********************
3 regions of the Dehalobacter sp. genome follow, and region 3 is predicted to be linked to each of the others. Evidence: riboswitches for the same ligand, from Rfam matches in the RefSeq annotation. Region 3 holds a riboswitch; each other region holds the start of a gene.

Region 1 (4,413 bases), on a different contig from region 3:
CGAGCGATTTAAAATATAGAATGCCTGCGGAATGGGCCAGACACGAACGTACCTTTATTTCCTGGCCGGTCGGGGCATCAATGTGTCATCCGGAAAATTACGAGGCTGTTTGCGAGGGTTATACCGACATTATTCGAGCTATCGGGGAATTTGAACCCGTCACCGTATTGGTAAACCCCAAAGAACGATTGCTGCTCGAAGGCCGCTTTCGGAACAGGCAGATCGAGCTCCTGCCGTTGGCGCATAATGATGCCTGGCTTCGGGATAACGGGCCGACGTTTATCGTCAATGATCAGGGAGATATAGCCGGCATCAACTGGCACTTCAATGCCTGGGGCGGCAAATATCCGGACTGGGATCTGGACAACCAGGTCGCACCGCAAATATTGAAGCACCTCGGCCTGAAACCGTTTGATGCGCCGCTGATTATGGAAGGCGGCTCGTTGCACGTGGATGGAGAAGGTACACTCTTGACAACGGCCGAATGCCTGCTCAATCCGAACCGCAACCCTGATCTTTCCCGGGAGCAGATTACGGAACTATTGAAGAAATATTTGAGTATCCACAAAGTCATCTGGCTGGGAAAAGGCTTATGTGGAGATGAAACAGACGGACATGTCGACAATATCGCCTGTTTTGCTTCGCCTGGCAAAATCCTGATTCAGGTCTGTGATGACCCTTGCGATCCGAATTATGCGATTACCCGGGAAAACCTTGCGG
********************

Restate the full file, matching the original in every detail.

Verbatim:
3 regions of the Dehalobacter sp. genome follow, and region 3 is predicted to be linked to each of the others. Evidence: riboswitches for the same ligand, from Rfam matches in the RefSeq annotation. Region 3 holds a riboswitch; each other region holds the start of a gene.

Region 1 (4,413 bases), on a different contig from region 3:
CGAGCGATTTAAAATATAGAATGCCTGCGGAATGGGCCAGACACGAACGTACCTTTATTTCCTGGCCGGTCGGGGCATCAATGTGTCATCCGGAAAATTACGAGGCTGTTTGCGAGGGTTATACCGACATTATTCGAGCTATCGGGGAATTTGAACCCGTCACCGTATTGGTAAACCCCAAAGAACGATTGCTGCTCGAAGGCCGCTTTCGGAACAGGCAGATCGAGCTCCTGCCGTTGGCGCATAATGATGCCTGGCTTCGGGATAACGGGCCGACGTTTATCGTCAATGATCAGGGAGATATAGCCGGCATCAACTGGCACTTCAATGCCTGGGGCGGCAAATATCCGGACTGGGATCTGGACAACCAGGTCGCACCGCAAATATTGAAGCACCTCGGCCTGAAACCGTTTGATGCGCCGCTGATTATGGAAGGCGGCTCGTTGCACGTGGATGGAGAAGGTACACTCTTGACAACGGCCGAATGCCTGCTCAATCCGAACCGCAACCCTGATCTTTCCCGGGAGCAGATTACGGAACTATTGAAGAAATATTTGAGTATCCACAAAGTCATCTGGCTGGGAAAAGGCTTATGTGGAGATGAAACAGACGGACATGTCGACAATATCGCCTGTTTTGCTTCGCCTGGCAAAATCCTGATTCAGGTCTGTGATGACCCTTGCGATCCGAATTATGCGATTACCCGGGAAAACCTTGCGG